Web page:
Compare with Amazon. There's no way under Amazon's conditions to sell at a price that makes exactly £1 per sale. At the 35% rate, you have to sell at £2.86 to make £1, but (to the best of my ability to tell) in GBP the 70% rate kicks in at £2.12, at which price you make £1.48. So, I only need to sell 4,142 copies to make the cost back, but the total cost to consumers is £8780.81. Bit of a difference, huh? And that's if the 70% rate stays; if it doesn't, the total cost to consumers of paying me back for my work on the book becomes a whopping £17,531.80 - a premium to my readers of over £10,000, which could otherwise support a whole other book by me or a friend.
Sure, Amazon have bigger overheads than Smashwords, probably even for their Kindle services. And sure, at the moment they have a better reach and market penetration (hur hur). Is it worth imparting that staggering burden to readers?
The trouble is, of course, that it's hard to imagine many people becoming successful as an indie author at the moment without Amazon. We need that reach to get us established. Smashwords' biggest problem at the moment seems to be that it's much better known among authors than readers. And it's Amazon's bestseller lists that count, too.
There's a point of principle in the midst of all this, too. When you make an agreement with any distributor - be it trad publisher, Amazon or just the post office - you're employing them. You're buying a service. Amazon is offering a service which can be had elsewhere at a far better price, and yes, perhaps the service is of lower quality, but it doesn't have to be. We have a right as authors to buy at the best prices we can get.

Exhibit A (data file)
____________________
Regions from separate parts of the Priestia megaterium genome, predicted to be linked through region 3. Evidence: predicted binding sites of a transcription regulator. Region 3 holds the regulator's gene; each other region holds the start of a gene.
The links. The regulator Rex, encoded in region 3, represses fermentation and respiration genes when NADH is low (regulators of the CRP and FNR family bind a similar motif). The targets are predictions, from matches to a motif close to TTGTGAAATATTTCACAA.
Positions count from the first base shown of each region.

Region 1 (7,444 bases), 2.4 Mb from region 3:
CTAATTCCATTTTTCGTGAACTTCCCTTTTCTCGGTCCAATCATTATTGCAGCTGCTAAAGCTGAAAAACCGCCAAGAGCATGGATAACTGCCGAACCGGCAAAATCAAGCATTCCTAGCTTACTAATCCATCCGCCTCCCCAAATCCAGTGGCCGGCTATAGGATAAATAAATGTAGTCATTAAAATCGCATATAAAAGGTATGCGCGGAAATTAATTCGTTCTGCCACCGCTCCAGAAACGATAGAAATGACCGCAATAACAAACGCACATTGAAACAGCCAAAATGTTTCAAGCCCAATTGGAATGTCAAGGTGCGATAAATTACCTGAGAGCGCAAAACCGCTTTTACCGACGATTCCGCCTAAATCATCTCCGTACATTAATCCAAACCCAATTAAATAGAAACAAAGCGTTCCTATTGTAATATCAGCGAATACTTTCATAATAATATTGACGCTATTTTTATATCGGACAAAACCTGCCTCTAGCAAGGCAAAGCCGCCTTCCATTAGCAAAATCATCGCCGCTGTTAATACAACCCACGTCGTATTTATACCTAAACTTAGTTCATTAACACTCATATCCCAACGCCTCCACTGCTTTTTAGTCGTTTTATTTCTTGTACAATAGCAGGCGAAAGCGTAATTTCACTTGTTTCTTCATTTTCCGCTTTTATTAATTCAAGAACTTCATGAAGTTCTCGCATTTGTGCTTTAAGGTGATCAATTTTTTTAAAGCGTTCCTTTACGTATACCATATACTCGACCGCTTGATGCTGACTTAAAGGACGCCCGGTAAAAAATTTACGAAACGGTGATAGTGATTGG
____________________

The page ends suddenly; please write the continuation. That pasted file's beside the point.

Amazon's royalty policy serves Amazon's interests, not the interests of authors or - and this is very important - readers. In an ideal world, there'd be some way we could reach out to readers and get them to all switch to more reliable, author-friendly distribution platform. That way doesn't exist yet; we collectively and individually lack the clout and career security to make any move in that direction.
But just as Amazon's 70% royalty rate will change, so will the average status of indie authors. There will come a time when we *don't* need Amazon as much (unless they wipe out all competition, of which more in a moment), and we can simply leave them behind. I'm not talking industrial action to change Amazon's policies, just making the decision - as and when feasible - that their service is overpriced and borderline dishonest, and thus not deserving of your business.
For now, Amazon are too powerful to do without. There's a significant risk of them coming to dominate the market the way iTunes has with music - like Apple, they control both the premier device and the premier retail outlet for their field. But Amazon isn't all-powerful as long as Smashwords, and Barnes and Noble's PubIt, and the Sony and Apple outlets, and other smaller outlets still exist. As long as we keep sending business the way of these retailers (or at least, the ones who can offer competitive deals - I don't know what B&N, Sony et al offer by way of royalties, but we're free to pick and choose among smaller markets), they'll be there when we need them.
So that's my plan. For now, while it's unavoidable, I'll compromise with Amazon's dodgy corporate responsibility - still, in fairness, better than many corporations I could name - and overpriced services. But Mr. Bezos can consider himself on notice: as soon as I can live without Amazon's reach (and possibly sooner, if that 70% rate evaporates), I will be taking my business elsewhere.
I don't know if I'll have convinced you to do the same, but whether you're an author or a Kindler, it is in your best interests to take your business elsewhere as much as you can and to give as much support to distributors offering far better deals for all concerned.